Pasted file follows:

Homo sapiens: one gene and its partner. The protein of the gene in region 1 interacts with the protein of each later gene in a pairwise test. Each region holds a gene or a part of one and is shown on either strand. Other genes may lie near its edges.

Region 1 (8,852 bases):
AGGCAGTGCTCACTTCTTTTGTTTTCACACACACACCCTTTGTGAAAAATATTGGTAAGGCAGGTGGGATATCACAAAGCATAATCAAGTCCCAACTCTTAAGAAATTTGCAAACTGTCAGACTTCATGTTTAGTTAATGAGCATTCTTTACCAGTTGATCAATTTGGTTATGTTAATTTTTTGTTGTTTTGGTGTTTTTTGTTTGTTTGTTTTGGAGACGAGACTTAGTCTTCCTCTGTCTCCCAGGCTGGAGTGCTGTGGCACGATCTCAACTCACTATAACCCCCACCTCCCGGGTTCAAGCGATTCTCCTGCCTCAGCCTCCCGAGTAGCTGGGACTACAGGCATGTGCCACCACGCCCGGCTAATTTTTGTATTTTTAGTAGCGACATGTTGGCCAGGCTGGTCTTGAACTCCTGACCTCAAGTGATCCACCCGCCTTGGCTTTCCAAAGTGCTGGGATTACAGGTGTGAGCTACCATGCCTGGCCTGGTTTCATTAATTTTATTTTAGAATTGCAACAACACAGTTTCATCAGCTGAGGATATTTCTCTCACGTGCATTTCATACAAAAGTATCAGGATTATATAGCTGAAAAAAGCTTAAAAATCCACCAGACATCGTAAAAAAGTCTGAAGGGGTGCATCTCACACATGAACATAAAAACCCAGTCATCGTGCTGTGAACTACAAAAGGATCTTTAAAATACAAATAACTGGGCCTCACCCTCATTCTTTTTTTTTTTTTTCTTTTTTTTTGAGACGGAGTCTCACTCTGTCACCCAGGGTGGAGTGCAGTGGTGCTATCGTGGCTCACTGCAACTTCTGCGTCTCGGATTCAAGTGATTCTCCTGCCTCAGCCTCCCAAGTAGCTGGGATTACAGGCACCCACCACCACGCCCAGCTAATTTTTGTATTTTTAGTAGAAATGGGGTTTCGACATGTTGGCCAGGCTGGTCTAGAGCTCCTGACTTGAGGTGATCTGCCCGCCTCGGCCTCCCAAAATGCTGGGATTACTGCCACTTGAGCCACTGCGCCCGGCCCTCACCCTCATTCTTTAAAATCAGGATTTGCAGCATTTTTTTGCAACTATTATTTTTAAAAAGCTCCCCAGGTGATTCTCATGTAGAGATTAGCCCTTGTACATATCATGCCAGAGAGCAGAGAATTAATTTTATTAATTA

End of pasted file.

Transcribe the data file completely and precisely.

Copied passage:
Homo sapiens: one gene and its partner. The protein of the gene in region 1 interacts with the protein of each later gene in a pairwise test. Each region holds a gene or a part of one and is shown on either strand. Other genes may lie near its edges.

Region 1 (8,852 bases):
AGGCAGTGCTCACTTCTTTTGTTTTCACACACACACCCTTTGTGAAAAATATTGGTAAGGCAGGTGGGATATCACAAAGCATAATCAAGTCCCAACTCTTAAGAAATTTGCAAACTGTCAGACTTCATGTTTAGTTAATGAGCATTCTTTACCAGTTGATCAATTTGGTTATGTTAATTTTTTGTTGTTTTGGTGTTTTTTGTTTGTTTGTTTTGGAGACGAGACTTAGTCTTCCTCTGTCTCCCAGGCTGGAGTGCTGTGGCACGATCTCAACTCACTATAACCCCCACCTCCCGGGTTCAAGCGATTCTCCTGCCTCAGCCTCCCGAGTAGCTGGGACTACAGGCATGTGCCACCACGCCCGGCTAATTTTTGTATTTTTAGTAGCGACATGTTGGCCAGGCTGGTCTTGAACTCCTGACCTCAAGTGATCCACCCGCCTTGGCTTTCCAAAGTGCTGGGATTACAGGTGTGAGCTACCATGCCTGGCCTGGTTTCATTAATTTTATTTTAGAATTGCAACAACACAGTTTCATCAGCTGAGGATATTTCTCTCACGTGCATTTCATACAAAAGTATCAGGATTATATAGCTGAAAAAAGCTTAAAAATCCACCAGACATCGTAAAAAAGTCTGAAGGGGTGCATCTCACACATGAACATAAAAACCCAGTCATCGTGCTGTGAACTACAAAAGGATCTTTAAAATACAAATAACTGGGCCTCACCCTCATTCTTTTTTTTTTTTTTCTTTTTTTTTGAGACGGAGTCTCACTCTGTCACCCAGGGTGGAGTGCAGTGGTGCTATCGTGGCTCACTGCAACTTCTGCGTCTCGGATTCAAGTGATTCTCCTGCCTCAGCCTCCCAAGTAGCTGGGATTACAGGCACCCACCACCACGCCCAGCTAATTTTTGTATTTTTAGTAGAAATGGGGTTTCGACATGTTGGCCAGGCTGGTCTAGAGCTCCTGACTTGAGGTGATCTGCCCGCCTCGGCCTCCCAAAATGCTGGGATTACTGCCACTTGAGCCACTGCGCCCGGCCCTCACCCTCATTCTTTAAAATCAGGATTTGCAGCATTTTTTTGCAACTATTATTTTTAAAAAGCTCCCCAGGTGATTCTCATGTAGAGATTAGCCCTTGTACATATCATGCCAGAGAGCAGAGAATTAATTTTATTAATTA